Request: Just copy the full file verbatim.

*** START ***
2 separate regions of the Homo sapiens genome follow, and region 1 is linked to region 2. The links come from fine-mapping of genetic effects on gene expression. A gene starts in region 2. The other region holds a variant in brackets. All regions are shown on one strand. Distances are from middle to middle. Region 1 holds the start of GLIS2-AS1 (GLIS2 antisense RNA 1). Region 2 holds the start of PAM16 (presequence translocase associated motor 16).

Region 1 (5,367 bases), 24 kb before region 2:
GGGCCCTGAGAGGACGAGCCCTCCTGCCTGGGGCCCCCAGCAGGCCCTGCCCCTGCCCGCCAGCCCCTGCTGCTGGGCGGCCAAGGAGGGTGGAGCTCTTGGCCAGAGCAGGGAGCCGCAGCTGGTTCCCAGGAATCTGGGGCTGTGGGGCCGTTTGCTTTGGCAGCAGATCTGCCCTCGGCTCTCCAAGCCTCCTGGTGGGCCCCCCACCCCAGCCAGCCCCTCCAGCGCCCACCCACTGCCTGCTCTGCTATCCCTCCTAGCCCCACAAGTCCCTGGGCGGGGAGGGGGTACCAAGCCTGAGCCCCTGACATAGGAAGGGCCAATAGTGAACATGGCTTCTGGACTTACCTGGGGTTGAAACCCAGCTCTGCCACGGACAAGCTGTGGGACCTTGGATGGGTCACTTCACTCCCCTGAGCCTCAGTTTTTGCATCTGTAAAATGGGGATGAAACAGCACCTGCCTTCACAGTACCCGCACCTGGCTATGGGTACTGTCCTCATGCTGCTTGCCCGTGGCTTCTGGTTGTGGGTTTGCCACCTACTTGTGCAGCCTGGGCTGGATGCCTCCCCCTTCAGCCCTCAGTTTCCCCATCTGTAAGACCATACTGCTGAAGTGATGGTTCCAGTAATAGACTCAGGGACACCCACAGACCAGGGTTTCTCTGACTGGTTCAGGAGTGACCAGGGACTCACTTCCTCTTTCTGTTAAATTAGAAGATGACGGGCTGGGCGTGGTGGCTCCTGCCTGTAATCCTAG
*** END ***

2 separate regions of the Homo sapiens genome follow, and region 1 is linked to region 2. The links come from fine-mapping of genetic effects on gene expression. A gene starts in region 2. The other region holds a variant in brackets. All regions are shown on one strand. Distances are from middle to middle. Region 1 holds the start of GLIS2-AS1 (GLIS2 antisense RNA 1). Region 2 holds the start of PAM16 (presequence translocase associated motor 16).

Region 1 (5,367 bases), 24 kb before region 2:
GGGCCCTGAGAGGACGAGCCCTCCTGCCTGGGGCCCCCAGCAGGCCCTGCCCCTGCCCGCCAGCCCCTGCTGCTGGGCGGCCAAGGAGGGTGGAGCTCTTGGCCAGAGCAGGGAGCCGCAGCTGGTTCCCAGGAATCTGGGGCTGTGGGGCCGTTTGCTTTGGCAGCAGATCTGCCCTCGGCTCTCCAAGCCTCCTGGTGGGCCCCCCACCCCAGCCAGCCCCTCCAGCGCCCACCCACTGCCTGCTCTGCTATCCCTCCTAGCCCCACAAGTCCCTGGGCGGGGAGGGGGTACCAAGCCTGAGCCCCTGACATAGGAAGGGCCAATAGTGAACATGGCTTCTGGACTTACCTGGGGTTGAAACCCAGCTCTGCCACGGACAAGCTGTGGGACCTTGGATGGGTCACTTCACTCCCCTGAGCCTCAGTTTTTGCATCTGTAAAATGGGGATGAAACAGCACCTGCCTTCACAGTACCCGCACCTGGCTATGGGTACTGTCCTCATGCTGCTTGCCCGTGGCTTCTGGTTGTGGGTTTGCCACCTACTTGTGCAGCCTGGGCTGGATGCCTCCCCCTTCAGCCCTCAGTTTCCCCATCTGTAAGACCATACTGCTGAAGTGATGGTTCCAGTAATAGACTCAGGGACACCCACAGACCAGGGTTTCTCTGACTGGTTCAGGAGTGACCAGGGACTCACTTCCTCTTTCTGTTAAATTAGAAGATGACGGGCTGGGCGTGGTGGCTCCTGCCTGTAATCCTAG